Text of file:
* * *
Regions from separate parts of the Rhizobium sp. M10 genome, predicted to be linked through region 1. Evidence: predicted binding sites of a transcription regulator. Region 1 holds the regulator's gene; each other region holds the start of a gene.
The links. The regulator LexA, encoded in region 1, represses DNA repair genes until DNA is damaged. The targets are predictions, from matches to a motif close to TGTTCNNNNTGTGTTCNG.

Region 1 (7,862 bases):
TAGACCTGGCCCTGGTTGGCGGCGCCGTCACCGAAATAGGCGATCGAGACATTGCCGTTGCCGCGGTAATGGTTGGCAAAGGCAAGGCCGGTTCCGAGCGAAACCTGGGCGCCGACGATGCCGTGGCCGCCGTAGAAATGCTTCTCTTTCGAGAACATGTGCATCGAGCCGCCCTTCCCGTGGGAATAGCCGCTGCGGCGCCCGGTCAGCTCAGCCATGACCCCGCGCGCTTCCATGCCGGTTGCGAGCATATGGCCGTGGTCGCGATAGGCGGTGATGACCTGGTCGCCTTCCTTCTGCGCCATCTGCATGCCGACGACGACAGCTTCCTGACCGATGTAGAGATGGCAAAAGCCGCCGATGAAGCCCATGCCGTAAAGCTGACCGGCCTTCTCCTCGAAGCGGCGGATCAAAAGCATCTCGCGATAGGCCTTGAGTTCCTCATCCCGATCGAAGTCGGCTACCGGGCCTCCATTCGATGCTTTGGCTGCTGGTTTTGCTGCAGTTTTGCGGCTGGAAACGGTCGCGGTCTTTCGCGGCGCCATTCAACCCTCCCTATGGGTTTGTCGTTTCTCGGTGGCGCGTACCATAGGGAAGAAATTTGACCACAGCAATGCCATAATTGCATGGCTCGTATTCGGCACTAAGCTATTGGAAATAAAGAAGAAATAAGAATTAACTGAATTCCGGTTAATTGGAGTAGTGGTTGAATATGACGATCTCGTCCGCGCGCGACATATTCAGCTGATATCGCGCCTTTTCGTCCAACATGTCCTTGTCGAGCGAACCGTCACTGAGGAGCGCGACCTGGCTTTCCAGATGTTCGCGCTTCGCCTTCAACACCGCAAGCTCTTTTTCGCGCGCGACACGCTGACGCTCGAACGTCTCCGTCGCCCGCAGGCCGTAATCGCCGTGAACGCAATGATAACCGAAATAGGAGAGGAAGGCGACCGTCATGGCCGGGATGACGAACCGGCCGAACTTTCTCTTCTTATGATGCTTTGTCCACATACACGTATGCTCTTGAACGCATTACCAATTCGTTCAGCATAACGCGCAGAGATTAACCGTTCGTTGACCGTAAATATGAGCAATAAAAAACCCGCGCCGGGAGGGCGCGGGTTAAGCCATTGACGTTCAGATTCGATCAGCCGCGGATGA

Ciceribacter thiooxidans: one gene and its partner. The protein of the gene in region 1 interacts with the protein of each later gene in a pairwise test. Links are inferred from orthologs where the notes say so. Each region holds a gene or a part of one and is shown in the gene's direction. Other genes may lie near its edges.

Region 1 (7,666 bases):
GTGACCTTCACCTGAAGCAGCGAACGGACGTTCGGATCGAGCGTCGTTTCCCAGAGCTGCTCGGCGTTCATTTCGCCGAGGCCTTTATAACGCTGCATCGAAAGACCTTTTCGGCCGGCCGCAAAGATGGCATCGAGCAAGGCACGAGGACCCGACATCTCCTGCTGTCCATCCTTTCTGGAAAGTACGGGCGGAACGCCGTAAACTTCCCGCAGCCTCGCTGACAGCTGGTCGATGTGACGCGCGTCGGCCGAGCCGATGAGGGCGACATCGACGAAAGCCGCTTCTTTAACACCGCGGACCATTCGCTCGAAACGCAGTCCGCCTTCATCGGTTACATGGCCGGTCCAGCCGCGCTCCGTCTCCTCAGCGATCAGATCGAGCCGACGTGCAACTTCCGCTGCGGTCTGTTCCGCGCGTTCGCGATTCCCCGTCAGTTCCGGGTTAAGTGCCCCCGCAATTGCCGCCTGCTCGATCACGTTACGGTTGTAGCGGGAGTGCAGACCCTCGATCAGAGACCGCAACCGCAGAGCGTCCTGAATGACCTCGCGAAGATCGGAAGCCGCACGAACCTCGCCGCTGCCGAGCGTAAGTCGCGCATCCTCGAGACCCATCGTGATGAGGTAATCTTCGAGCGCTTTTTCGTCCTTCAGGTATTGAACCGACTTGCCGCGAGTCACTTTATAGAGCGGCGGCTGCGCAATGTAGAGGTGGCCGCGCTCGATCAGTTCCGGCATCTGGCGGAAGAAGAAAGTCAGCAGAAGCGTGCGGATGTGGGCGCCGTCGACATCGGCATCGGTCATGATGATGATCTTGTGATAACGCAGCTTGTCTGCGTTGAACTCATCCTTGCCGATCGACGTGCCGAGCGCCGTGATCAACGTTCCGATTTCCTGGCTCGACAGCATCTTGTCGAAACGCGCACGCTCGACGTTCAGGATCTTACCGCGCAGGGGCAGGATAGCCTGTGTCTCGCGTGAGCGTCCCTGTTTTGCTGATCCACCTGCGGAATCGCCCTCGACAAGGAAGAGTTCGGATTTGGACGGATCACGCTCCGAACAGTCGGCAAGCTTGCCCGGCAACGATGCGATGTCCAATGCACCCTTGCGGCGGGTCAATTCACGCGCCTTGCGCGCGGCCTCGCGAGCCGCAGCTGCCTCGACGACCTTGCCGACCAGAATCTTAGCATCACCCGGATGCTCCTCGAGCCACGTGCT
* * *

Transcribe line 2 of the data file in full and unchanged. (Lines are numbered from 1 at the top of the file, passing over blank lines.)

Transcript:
The links. The regulator LexA, encoded in region 1, represses DNA repair genes until DNA is damaged. The targets are predictions, from matches to a motif close to TGTTCNNNNTGTGTTCNG.